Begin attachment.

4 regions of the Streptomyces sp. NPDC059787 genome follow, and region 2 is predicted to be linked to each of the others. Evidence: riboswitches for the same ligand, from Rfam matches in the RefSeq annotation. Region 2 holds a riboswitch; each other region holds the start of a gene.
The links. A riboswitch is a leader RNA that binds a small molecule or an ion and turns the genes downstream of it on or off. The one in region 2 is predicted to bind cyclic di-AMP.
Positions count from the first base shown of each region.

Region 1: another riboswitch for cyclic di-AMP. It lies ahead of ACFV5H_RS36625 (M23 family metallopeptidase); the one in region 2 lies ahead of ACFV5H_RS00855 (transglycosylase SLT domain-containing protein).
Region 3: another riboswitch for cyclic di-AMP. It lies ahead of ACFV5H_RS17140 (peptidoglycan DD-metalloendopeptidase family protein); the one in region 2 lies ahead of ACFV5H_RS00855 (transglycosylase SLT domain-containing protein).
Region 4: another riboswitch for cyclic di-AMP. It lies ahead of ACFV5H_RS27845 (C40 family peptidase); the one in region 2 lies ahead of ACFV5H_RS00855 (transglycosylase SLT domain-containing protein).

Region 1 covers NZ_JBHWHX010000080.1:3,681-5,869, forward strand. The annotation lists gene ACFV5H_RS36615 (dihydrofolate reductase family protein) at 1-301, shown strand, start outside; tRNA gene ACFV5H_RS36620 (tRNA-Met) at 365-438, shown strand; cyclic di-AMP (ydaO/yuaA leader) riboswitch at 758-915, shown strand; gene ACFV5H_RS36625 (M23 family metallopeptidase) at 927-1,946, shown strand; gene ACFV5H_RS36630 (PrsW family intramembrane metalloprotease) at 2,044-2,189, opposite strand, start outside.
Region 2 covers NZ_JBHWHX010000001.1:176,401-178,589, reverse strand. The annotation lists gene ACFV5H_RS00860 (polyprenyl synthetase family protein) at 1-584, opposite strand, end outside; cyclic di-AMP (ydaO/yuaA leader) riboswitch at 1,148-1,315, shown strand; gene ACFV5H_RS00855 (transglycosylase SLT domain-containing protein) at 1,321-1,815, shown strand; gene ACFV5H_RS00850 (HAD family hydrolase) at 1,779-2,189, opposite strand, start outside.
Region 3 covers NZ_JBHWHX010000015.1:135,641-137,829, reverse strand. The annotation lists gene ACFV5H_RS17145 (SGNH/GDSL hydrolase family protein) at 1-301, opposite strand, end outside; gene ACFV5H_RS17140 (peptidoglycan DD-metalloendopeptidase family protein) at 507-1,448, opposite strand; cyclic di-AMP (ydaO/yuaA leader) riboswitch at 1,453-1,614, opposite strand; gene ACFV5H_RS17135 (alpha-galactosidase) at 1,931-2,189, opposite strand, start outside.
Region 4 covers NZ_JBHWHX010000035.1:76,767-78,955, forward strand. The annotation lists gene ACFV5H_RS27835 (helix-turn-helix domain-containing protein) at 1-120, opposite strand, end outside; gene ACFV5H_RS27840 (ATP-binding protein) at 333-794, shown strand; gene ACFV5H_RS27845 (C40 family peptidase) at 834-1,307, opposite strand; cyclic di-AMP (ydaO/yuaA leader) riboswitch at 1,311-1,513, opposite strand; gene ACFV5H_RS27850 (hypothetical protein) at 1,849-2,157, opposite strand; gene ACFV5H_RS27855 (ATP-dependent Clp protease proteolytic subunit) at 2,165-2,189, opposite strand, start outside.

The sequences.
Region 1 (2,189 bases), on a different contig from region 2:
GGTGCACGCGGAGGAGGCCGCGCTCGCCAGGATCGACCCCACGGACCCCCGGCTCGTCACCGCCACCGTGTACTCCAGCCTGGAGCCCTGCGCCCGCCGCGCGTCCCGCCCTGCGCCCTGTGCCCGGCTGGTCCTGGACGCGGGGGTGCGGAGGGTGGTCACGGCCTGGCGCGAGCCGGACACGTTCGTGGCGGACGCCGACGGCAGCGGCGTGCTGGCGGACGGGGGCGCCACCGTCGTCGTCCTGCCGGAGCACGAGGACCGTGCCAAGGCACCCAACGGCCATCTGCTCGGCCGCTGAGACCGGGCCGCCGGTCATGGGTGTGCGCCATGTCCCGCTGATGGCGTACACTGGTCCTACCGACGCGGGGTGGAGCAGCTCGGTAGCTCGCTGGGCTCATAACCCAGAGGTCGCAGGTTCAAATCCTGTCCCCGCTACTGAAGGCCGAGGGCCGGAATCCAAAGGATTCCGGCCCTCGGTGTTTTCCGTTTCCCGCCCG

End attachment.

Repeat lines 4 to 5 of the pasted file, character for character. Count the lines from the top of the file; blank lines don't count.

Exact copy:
Region 1: another riboswitch for cyclic di-AMP. It lies ahead of ACFV5H_RS36625 (M23 family metallopeptidase); the one in region 2 lies ahead of ACFV5H_RS00855 (transglycosylase SLT domain-containing protein).
Region 3: another riboswitch for cyclic di-AMP. It lies ahead of ACFV5H_RS17140 (peptidoglycan DD-metalloendopeptidase family protein); the one in region 2 lies ahead of ACFV5H_RS00855 (transglycosylase SLT domain-containing protein).